Come and see the blood on my skirt: Statement from Organisers

Statement from the organisers of this campaign in University of Delhi : SHAMBHAVI VIKRAM, RAFIUL ALOM RAHMAN, DEEPTI SHARMA, DEVANGANA KALITA

No more Whispers!
No more Murmurs! No More Silence!

Its time we scream!
Come and see the blood on my skirt.
Come and see the blood on my skirt.

All these years we have been taught to hide or hush up the fact that women bleed. And yet, despite all the hushing up and all the bleeding blue that society, media and our families have been piling upon us, women still continue to bleed and bleed they shall till the end of ‘man'(!)kind. This blood that has been marked ‘impure’, marked ‘dirty’, marked ‘shameful’, has brought many of us much pain and here we are not talking just about menstrual cramps.

lal salaam

When some students in Jamia put up a few pads around campus with feminist messages on them, they had not anticipated that it would earn them such a vehement backlash and also a show cause notice from the administration. Since then, students in DU and other universities in the country have picked up the initiative and have seen posters being torn down at JNU, pads being removed in DU and people responding with disgust at the sight of pads on public walls everywhere (and this is just paint!). We have also heard of the story where women workers in a factory in Kochi were forced strip-searched by two female supervisors in a bid to find out who might have committed the unpardonable crime of leaving a used sanitary pad in the bathroom. Many of us parcelled pads to the Manager of the factory in protest. It is absurd that something that half the population deals with every month should evoke such a response and be allowed so little space in public imagination and discourse. We are told that sexual and reproductive issues must be kept ‘private’, must be dealt within the confines of our bathrooms and homes. Isn’t that exactly what society told us about domestic violence as well?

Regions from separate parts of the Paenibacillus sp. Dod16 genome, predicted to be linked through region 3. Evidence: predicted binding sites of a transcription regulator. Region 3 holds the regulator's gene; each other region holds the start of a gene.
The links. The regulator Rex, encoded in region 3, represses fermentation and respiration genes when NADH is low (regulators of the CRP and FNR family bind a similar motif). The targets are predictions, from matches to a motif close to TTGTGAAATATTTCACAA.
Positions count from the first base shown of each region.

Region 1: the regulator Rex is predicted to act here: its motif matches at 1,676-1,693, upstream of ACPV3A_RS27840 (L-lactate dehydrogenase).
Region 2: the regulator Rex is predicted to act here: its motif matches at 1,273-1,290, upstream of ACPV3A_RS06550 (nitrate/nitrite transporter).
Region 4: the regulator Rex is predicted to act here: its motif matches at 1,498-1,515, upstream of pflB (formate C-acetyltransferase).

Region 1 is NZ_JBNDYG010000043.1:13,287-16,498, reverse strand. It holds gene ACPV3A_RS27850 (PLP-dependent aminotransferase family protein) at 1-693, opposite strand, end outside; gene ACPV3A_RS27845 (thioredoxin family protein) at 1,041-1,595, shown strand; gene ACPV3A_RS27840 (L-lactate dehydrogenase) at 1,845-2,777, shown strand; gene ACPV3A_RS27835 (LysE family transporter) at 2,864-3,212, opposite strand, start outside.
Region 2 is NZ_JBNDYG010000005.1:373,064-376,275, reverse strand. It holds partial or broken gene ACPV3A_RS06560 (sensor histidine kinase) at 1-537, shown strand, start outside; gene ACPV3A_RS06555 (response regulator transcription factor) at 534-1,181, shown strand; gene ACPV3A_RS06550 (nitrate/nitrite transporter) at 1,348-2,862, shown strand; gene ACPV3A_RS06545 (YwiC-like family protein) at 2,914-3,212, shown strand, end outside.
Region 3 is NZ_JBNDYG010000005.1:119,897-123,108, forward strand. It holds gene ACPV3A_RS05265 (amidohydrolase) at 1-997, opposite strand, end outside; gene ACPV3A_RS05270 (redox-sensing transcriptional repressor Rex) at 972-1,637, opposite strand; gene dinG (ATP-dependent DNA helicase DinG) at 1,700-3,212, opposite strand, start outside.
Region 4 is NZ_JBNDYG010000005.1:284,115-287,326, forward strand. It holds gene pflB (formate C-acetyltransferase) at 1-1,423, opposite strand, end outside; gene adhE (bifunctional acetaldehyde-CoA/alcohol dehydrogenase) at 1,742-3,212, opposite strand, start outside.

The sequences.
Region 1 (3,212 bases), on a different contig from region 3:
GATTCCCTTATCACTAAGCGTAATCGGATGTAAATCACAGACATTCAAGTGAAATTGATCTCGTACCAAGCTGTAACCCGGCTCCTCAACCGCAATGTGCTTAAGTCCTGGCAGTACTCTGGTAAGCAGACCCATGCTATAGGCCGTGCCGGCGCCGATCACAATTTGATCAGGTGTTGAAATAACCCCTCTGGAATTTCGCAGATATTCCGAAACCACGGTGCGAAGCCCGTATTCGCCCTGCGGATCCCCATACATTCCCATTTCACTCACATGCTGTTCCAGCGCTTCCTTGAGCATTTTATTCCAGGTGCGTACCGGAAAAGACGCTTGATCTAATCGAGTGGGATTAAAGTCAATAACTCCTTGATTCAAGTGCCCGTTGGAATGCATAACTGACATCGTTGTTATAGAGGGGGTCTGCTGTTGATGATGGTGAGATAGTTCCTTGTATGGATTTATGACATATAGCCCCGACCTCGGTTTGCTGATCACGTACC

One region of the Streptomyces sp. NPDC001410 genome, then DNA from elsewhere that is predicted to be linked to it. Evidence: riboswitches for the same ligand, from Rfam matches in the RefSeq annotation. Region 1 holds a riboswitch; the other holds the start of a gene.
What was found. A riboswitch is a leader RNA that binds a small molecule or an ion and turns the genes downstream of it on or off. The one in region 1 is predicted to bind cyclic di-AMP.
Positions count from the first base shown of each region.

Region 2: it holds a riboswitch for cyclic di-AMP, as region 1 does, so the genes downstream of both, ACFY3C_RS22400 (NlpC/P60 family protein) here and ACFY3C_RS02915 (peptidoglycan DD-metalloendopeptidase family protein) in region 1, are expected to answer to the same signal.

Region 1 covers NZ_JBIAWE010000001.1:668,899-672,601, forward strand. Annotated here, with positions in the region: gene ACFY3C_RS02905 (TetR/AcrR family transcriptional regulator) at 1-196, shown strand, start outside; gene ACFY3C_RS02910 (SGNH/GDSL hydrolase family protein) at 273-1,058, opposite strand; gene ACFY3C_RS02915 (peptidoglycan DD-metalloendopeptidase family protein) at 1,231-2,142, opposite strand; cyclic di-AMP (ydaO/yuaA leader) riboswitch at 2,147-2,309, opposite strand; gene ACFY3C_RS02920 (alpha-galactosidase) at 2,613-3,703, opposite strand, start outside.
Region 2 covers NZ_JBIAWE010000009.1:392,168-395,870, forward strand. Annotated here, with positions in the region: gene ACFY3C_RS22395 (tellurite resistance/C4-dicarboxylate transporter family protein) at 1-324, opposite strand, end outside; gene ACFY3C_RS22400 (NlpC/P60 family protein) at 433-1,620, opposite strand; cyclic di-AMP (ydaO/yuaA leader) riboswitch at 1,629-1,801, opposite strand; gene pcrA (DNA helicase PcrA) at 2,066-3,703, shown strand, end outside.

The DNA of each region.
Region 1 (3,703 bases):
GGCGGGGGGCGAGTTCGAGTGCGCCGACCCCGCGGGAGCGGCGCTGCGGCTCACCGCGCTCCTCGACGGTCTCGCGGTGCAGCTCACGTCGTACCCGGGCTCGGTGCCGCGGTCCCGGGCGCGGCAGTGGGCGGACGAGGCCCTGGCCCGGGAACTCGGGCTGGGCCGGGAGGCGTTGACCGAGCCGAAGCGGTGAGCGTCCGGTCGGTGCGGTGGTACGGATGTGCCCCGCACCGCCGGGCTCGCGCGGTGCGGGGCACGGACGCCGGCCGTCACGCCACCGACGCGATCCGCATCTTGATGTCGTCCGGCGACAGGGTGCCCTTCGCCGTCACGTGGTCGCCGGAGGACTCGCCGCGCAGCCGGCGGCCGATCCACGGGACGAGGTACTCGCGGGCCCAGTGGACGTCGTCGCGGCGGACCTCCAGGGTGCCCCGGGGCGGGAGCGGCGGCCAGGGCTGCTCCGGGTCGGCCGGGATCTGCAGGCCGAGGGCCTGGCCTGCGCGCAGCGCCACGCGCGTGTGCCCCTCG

This only reveals the degree to which questions about women’s bodies, health and sexuality have been repressed in our society. In fact the most frequent acknowledgement of women’s sexuality comes forth but as harassment and abuse, on the streets or in the home. With repression also comes the violence. The violence and discrimination of being given sanitary napkins at the medical store wrapped in newspaper or black polythene bags; having the photo of a woman with stained pants barred from Instagram, being told to not enter certain spaces like kitchens and places of worship during ‘those days’; of people not being adequately informed about safe-sex practices or methods of contraception; of no institution acknowledging the actual physical pain and discomfort of menstruating; of women athletes being forced to take pills to delay their periods in order to compete with ‘normal’ bodies; of women and young girls being forcefully married away into a life of ‘legitimate’ sex, which in many cases only really translates into legitimized rape in their experience. The state continues to dismiss and invisibilise the issue of universalized provision of hygienic, comfortable and sustainable menstrual care to all women irrespective of their social location.

The stigma around menstrual blood reveals the love hate relationship that this society has with women’s bodies and their sexuality, where it must either control it as with the ‘goddess’ and the ‘dutiful wife’ or revile it in the figure of the ‘slut’ or the ‘easy woman’. Women must guard the reality of their sexual bodies as they must guard their ‘honour’, which then becomes something to trade in the market of ‘reasonable’ and ‘compatible’ marriages. Indeed, the whole ‘stable’ structure of society stands heavy on the walls that imprison the woman’s womb and by implication most aspects of her life. So why shy away when the womb/wound bleeds?

The society that cannot stand the sight of a stained pad; the language which cannot voice that particular discomfort which a woman experiences, feeling something trickling out of her vagina as she sits in class or at work; the culture that makes women outcasts for something that is so (bloody) basic to human reproduction; the production system which uses women’s status in the reproductive system to exploit them all the more intensely in factories, workspaces, universities and homes. This is not a society that lends us support; a system that produces for us, our needs; a culture that nourishes us; a language that speaks for us; a vision that sees for us, the future that we want for ourselves.